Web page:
Caretaker finds no job waiting upon return from cancer surgery

Employer failed to accommodate when it restructured position during her absence and told her to reapply

A non-profit housing corporation discriminated against a building caretaker when the owner didn’t hold her job when she took time off for a cancer operation, according to the Manitoba Human Rights Board of Adjudication.

A Vietnamese woman, L.H., came to Winnipeg in 2001 and lived in the Saigon Centre, a building for immigrants owned by the Vietnamese Non-Profit Housing Corporation. She began working at the building on Dec. 1, 2002, as a full-time caretaker. The job involved various cleaning and maintenance duties in the building in exchange for a reduced rent on her apartment. When she accepted the position, she agreed if she couldn’t do the job, they could lay her off.

On Dec. 17, 2003, L.H. gave the building manager a note from her doctor explaining she would be having cancer surgery on Jan. 8, 2004, and she would need to be off work for eight weeks for recovery. The manager told her that much time off was “not acceptable” and she claimed the building owner told her, “if you are sick you have to leave.” They asked her to sign either a confirmation of employment or a resignation but she refused. On the day before the operation L.H. met with the building manager and owner and she was told she could come back after the operation.

L.H. returned from the hospital 16 days after the surgery and discovered someone else was cleaning the building. This same person gave her a record of employment from the corporation which stated she was unable to work after Jan. 7, 2004, because of “illness or injury.”

Two months later, L.H. told the new building manager she would like to return to work since she was feeling better. The manager told her she didn’t need to come back and should apply for employment insurance. The caretaker position was posted on a bulletin board in the building as both a temporary and a permanent position. The building owner told her she could either apply again for the job or apply for disability.

After being denied the opportunity to resume her caretaker duties, the woman claimed she “felt tired and suicidal as a result of not being allowed to return to the job.” She continued to live with reduced rent until February 2005, when the manager refused to accept the reduced amount. She was given a notice of termination for non-payment of rent and subsequently moved out of the building.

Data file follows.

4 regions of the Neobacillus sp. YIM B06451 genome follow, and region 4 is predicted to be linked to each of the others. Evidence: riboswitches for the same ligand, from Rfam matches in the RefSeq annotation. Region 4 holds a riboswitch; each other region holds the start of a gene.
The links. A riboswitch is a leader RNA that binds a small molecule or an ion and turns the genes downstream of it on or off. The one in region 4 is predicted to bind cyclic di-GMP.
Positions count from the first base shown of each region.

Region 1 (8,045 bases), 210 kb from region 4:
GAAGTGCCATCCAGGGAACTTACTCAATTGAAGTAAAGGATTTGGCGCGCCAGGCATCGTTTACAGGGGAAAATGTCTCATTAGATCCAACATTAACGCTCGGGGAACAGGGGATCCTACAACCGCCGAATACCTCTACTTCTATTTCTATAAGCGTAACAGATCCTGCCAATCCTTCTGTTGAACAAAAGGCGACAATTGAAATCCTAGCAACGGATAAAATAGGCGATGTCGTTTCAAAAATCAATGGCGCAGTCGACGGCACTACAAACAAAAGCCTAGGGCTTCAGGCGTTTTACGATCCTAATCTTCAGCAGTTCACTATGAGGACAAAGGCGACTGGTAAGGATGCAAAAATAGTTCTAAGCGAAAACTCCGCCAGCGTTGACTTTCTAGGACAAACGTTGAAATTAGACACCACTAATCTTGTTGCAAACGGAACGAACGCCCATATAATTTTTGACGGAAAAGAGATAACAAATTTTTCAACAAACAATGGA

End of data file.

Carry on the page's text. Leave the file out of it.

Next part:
The building owner said he knew of her operation but did not know what it was for until afterwards. He knew he had to accommodate L.H. by keeping her job open for a reasonable period of time. However, there were security problems in the building, which was located in an area of high crime. The owner testified the caretaker position was changing to a more security-oriented position and they were looking for someone to perform the cleaning task at a lower rate of pay than L.H.’s previous caretaker position.

Board adjudicator Lyle Smordin noted discrimination under the Human Rights Code could be found even if it wasn’t the primary reason for termination, such as the restructuring of the caretaker position, as long as “it is one of the factors that influenced the decision.”

Smordin also said cancer is considered a disability and must be accommodated. He found there was no formal paperwork indicating a change in L.H.’s employment so when she was not allowed to return it could be assumed she was fired. Since she was asked to reapply, it was evident her job was not left open and therefore the corporation failed to reasonably accommodate her recovery from the cancer operation.

”The job was posted and there was no proof of her resignation,” Smordin said. “As a result (she) must be considered to have been terminated.”

Smordin did find that while the building owner was guilty of discriminating against L.H., his lack of knowledge of the law and the building’s security issues contributed to the circumstances. He took into account that there were no previous complaints against the owner and he seemed genuinely sorry for L.H.’s situation.

“I am satisfied that (the employer) did not treat (L.H.) fairly, but that was likely prompted by its lack of understanding of the law,” Smordin said.

L.H. was awarded one month’s pay totalling $1,228.17 as compensation for dismissal and $3,000 in damages for “loss of self-respect.” The corporation was ordered to “post a suitable accommodation policy acceptable to the Human Rights Commission” in its buildings.

For more information see:

L.H. v. Vietnamese Non-Profit Housing Corporation (March 16, 2007), Manitoba Human Rights Board of Adjudication Decision, Lyle M. Smordin Adjudicator.

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